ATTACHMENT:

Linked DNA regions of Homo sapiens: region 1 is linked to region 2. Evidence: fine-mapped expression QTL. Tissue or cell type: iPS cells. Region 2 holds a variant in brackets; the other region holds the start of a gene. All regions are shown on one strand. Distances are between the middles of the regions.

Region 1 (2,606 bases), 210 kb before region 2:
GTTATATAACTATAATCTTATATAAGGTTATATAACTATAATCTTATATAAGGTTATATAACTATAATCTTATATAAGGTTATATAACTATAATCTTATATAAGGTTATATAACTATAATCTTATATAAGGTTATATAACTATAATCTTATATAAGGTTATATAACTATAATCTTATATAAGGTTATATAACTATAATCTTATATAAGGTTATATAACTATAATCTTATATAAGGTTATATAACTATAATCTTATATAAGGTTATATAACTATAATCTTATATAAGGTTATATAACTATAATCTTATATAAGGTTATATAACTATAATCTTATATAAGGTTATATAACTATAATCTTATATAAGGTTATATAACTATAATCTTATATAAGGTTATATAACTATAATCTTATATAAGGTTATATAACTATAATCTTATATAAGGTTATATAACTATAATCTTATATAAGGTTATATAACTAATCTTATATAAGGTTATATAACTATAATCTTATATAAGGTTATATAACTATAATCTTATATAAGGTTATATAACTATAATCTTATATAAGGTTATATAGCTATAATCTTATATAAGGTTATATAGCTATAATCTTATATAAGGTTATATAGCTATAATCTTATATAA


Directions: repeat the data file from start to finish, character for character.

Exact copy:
Linked DNA regions of Homo sapiens: region 1 is linked to region 2. Evidence: fine-mapped expression QTL. Tissue or cell type: iPS cells. Region 2 holds a variant in brackets; the other region holds the start of a gene. All regions are shown on one strand. Distances are between the middles of the regions.

Region 1 (2,606 bases), 210 kb before region 2:
GTTATATAACTATAATCTTATATAAGGTTATATAACTATAATCTTATATAAGGTTATATAACTATAATCTTATATAAGGTTATATAACTATAATCTTATATAAGGTTATATAACTATAATCTTATATAAGGTTATATAACTATAATCTTATATAAGGTTATATAACTATAATCTTATATAAGGTTATATAACTATAATCTTATATAAGGTTATATAACTATAATCTTATATAAGGTTATATAACTATAATCTTATATAAGGTTATATAACTATAATCTTATATAAGGTTATATAACTATAATCTTATATAAGGTTATATAACTATAATCTTATATAAGGTTATATAACTATAATCTTATATAAGGTTATATAACTATAATCTTATATAAGGTTATATAACTATAATCTTATATAAGGTTATATAACTATAATCTTATATAAGGTTATATAACTATAATCTTATATAAGGTTATATAACTAATCTTATATAAGGTTATATAACTATAATCTTATATAAGGTTATATAACTATAATCTTATATAAGGTTATATAACTATAATCTTATATAAGGTTATATAGCTATAATCTTATATAAGGTTATATAGCTATAATCTTATATAAGGTTATATAGCTATAATCTTATATAA